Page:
With MCTI support, 30 canes were produced and will be tested by the end of 2016. The project is being developed in partnership with Produza, a Santa Catarina-based assembler of electronic circuit boards and components, and with Fastparts, a plastic components manufacturer. “Innovation in assistive technologies depends on dialog among universities, companies and people with disabilities. Knowing how to identify users’ demands is a must,” says Ramirez, recalling that there are 6.5 million visually-impaired Brazilians, including over 500,000 who are blind and six million with low vision, according to data from the 2010 Demographic Census prepared by the Brazilian Institute of Geography and Statistics (IBGE).
Made in Brazil
Data from the IBGE reveal approximately 45 million people with a physical, mental or intellectual disability in Brazil, making up 24% of the total population. In the United States, for example, 54 million are disabled, or 17% of the population. But in Brazil, existing demand for assistive devices like wheelchairs and prosthetics, to name the most common, is met via imported products. “There is some domestic production, but it is very small and little known,” says Linamara Battistella. “Many projects never leave the academic environment. The more home-grown technology we make available, the lower will be the long-term cost for Brazil,” adds Battistella, emphasizing that the biggest purchasers of assistive products in Brazil are the Ministry of Education and the National Healthcare System (SUS).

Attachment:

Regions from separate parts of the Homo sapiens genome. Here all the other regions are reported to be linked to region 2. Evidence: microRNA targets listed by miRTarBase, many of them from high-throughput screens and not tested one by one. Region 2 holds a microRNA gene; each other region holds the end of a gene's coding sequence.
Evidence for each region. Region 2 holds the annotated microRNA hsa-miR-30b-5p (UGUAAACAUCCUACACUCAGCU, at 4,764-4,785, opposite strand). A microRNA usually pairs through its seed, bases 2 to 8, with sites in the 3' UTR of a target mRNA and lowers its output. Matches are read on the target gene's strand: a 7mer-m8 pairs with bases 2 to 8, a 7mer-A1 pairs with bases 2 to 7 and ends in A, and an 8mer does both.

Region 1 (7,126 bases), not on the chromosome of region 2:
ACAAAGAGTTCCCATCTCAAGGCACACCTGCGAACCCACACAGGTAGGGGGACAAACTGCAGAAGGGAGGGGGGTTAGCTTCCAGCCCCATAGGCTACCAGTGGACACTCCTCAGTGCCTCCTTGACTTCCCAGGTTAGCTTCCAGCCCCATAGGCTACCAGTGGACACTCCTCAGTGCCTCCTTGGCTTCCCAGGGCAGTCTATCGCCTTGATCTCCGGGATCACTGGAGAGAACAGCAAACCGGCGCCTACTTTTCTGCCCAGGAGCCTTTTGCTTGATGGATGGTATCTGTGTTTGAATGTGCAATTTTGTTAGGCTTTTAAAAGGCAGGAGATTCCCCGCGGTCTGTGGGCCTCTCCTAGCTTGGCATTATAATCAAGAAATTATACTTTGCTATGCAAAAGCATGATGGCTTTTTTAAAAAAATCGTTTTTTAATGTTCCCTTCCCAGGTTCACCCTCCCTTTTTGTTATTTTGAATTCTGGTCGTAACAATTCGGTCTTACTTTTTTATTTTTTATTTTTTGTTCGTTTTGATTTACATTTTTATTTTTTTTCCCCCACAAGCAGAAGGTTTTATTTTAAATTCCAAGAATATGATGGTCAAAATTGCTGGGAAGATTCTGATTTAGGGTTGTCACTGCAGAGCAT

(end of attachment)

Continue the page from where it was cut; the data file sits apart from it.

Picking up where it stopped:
In the state of São Paulo, some projects that strive to meet these challenges are funded by FAPESP’s Innovative Research in Small Businesses Program (PIPE). One of these initiatives has researchers from the University of Campinas (Unicamp) and e-Sense Biomedical Engineering Innovation working together to develop a portable monitoring device for people with total or partial mobility impairments. The equipment uses sensors to monitor vital signs like blood sugar and blood pressure, posting the data to health professionals in real time over the Internet.